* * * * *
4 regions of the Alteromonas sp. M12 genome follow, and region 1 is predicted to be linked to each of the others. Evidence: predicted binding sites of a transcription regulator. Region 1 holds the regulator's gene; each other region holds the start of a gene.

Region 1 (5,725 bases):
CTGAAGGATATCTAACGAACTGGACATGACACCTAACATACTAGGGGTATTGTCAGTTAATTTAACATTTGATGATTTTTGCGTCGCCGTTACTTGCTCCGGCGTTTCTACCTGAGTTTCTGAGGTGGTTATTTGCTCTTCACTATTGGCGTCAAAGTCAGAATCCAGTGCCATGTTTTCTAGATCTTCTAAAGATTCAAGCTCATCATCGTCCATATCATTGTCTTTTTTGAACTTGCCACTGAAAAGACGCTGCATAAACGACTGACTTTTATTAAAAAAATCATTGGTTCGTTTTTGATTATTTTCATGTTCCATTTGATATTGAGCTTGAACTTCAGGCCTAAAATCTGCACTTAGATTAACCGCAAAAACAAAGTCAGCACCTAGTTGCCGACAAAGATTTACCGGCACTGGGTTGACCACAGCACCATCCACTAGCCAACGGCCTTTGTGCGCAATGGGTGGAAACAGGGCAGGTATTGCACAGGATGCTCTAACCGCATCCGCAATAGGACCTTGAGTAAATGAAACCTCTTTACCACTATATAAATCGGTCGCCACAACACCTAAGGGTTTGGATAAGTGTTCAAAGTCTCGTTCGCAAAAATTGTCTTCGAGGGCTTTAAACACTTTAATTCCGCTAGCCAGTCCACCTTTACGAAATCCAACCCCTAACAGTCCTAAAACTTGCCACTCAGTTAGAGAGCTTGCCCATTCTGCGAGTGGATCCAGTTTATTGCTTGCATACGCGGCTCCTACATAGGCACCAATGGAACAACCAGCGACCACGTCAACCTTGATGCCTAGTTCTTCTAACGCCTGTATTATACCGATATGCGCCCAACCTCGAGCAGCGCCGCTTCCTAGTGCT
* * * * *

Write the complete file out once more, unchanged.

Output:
4 regions of the Alteromonas sp. M12 genome follow, and region 1 is predicted to be linked to each of the others. Evidence: predicted binding sites of a transcription regulator. Region 1 holds the regulator's gene; each other region holds the start of a gene.

Region 1 (5,725 bases):
CTGAAGGATATCTAACGAACTGGACATGACACCTAACATACTAGGGGTATTGTCAGTTAATTTAACATTTGATGATTTTTGCGTCGCCGTTACTTGCTCCGGCGTTTCTACCTGAGTTTCTGAGGTGGTTATTTGCTCTTCACTATTGGCGTCAAAGTCAGAATCCAGTGCCATGTTTTCTAGATCTTCTAAAGATTCAAGCTCATCATCGTCCATATCATTGTCTTTTTTGAACTTGCCACTGAAAAGACGCTGCATAAACGACTGACTTTTATTAAAAAAATCATTGGTTCGTTTTTGATTATTTTCATGTTCCATTTGATATTGAGCTTGAACTTCAGGCCTAAAATCTGCACTTAGATTAACCGCAAAAACAAAGTCAGCACCTAGTTGCCGACAAAGATTTACCGGCACTGGGTTGACCACAGCACCATCCACTAGCCAACGGCCTTTGTGCGCAATGGGTGGAAACAGGGCAGGTATTGCACAGGATGCTCTAACCGCATCCGCAATAGGACCTTGAGTAAATGAAACCTCTTTACCACTATATAAATCGGTCGCCACAACACCTAAGGGTTTGGATAAGTGTTCAAAGTCTCGTTCGCAAAAATTGTCTTCGAGGGCTTTAAACACTTTAATTCCGCTAGCCAGTCCACCTTTACGAAATCCAACCCCTAACAGTCCTAAAACTTGCCACTCAGTTAGAGAGCTTGCCCATTCTGCGAGTGGATCCAGTTTATTGCTTGCATACGCGGCTCCTACATAGGCACCAATGGAACAACCAGCGACCACGTCAACCTTGATGCCTAGTTCTTCTAACGCCTGTATTATACCGATATGCGCCCAACCTCGAGCAGCGCCGCTTCCTAGTGCT